Hazim Shaalan said on Monday that the interim government had already sought help from Egypt and Arabian Gulf nations to encourage Sunni participation.
 
"And if such participation requires a delay to the election date, they could be delayed," he said.

Asked if the US would accept such a delay, Shaalan said he was convinced "Washington would be happy that the election operation was comprehensive with the participation of all".

He pointed out that a boycott of the election by Iraq's Sunni political forces would mean that "around one half of [Iraqi] society would be absent from this election and the citizens of Ramadi, Mosul, Tikrit and Diala would not take part".

Boycott concern

Iraq's main Sunni Muslim political movement, the Iraqi
Islamic Party, has announced its intention to boycott the landmark vote.

Sunni groups say voting is not
viable due to a lack of security

The effect may be that Iraq's Shia overturn decades of Sunni-dominated rule in the vote.

But not all Shia groups intend to take part in the elections either, although Shaalan has raised the possibility of holding talks with boycotting Shia movements such as that of Muqtada al-Sadr, saying it was "possible to have a dialogue with them".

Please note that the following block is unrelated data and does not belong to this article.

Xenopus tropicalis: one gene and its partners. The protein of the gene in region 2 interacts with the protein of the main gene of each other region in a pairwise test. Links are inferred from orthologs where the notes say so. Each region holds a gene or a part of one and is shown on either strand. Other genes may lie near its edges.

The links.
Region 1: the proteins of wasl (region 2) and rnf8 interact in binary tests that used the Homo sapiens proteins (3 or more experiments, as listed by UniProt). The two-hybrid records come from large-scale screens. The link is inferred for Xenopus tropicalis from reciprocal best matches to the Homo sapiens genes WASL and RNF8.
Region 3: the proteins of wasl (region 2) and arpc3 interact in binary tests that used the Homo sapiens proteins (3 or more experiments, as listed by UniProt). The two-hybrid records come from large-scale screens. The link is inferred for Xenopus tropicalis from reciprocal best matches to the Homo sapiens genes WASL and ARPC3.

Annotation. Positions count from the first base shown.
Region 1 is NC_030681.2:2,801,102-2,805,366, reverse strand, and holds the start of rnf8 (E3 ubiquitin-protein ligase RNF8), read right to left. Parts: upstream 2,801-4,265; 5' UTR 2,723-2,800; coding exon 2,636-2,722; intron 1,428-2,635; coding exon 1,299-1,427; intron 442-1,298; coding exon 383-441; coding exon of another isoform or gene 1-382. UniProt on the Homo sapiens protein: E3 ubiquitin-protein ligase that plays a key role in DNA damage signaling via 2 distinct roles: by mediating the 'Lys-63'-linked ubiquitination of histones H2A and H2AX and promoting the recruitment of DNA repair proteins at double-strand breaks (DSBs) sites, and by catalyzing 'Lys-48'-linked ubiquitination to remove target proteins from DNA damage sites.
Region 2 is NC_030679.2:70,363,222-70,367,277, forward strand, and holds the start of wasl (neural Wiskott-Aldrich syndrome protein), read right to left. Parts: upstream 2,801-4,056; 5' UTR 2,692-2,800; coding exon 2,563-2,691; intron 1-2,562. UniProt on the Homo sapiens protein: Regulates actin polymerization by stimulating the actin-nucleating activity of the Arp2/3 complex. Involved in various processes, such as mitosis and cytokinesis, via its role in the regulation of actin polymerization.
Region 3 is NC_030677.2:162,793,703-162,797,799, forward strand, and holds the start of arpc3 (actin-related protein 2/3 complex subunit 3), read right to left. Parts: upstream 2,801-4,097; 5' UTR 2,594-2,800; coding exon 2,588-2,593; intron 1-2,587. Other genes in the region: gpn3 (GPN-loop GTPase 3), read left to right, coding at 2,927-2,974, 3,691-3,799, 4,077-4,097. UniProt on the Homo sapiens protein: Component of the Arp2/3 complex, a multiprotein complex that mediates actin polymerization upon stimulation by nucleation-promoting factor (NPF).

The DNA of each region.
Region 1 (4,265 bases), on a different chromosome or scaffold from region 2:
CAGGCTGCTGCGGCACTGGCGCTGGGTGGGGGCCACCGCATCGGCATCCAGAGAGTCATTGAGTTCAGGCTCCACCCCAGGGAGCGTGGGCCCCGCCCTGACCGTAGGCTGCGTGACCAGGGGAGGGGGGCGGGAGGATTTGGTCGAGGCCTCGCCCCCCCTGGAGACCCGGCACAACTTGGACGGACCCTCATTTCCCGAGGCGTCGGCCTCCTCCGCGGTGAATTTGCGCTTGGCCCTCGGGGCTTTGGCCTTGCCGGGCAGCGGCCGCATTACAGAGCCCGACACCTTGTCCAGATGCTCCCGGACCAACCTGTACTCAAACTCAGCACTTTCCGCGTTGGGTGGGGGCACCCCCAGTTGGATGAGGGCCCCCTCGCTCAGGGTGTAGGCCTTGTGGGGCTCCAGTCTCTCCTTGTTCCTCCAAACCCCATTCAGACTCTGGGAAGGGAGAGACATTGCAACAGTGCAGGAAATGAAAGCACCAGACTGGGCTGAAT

Iraqis are to vote for a 275-member national assembly that would draft a constitution to replace the country's interim law passed by the now defunct US-led occupation authority, ahead of fresh elections.

First reaction

In the first reaction to Shaalan's poll delay offer, Iyad al-Samarrai, assistant general-secretary of the Iraqi Islamic Party, told Aljazeera that such an initiative - presented in the form of a speech - was inadequate.

"Our position is clear - we have spelled out that the administrative and organisational procedures [currently in place] are inadequate and that political and security situations are not encouraging," he said.

 

He said his party delivered several initiatives concerning the election to the interim government, but they were all ignored.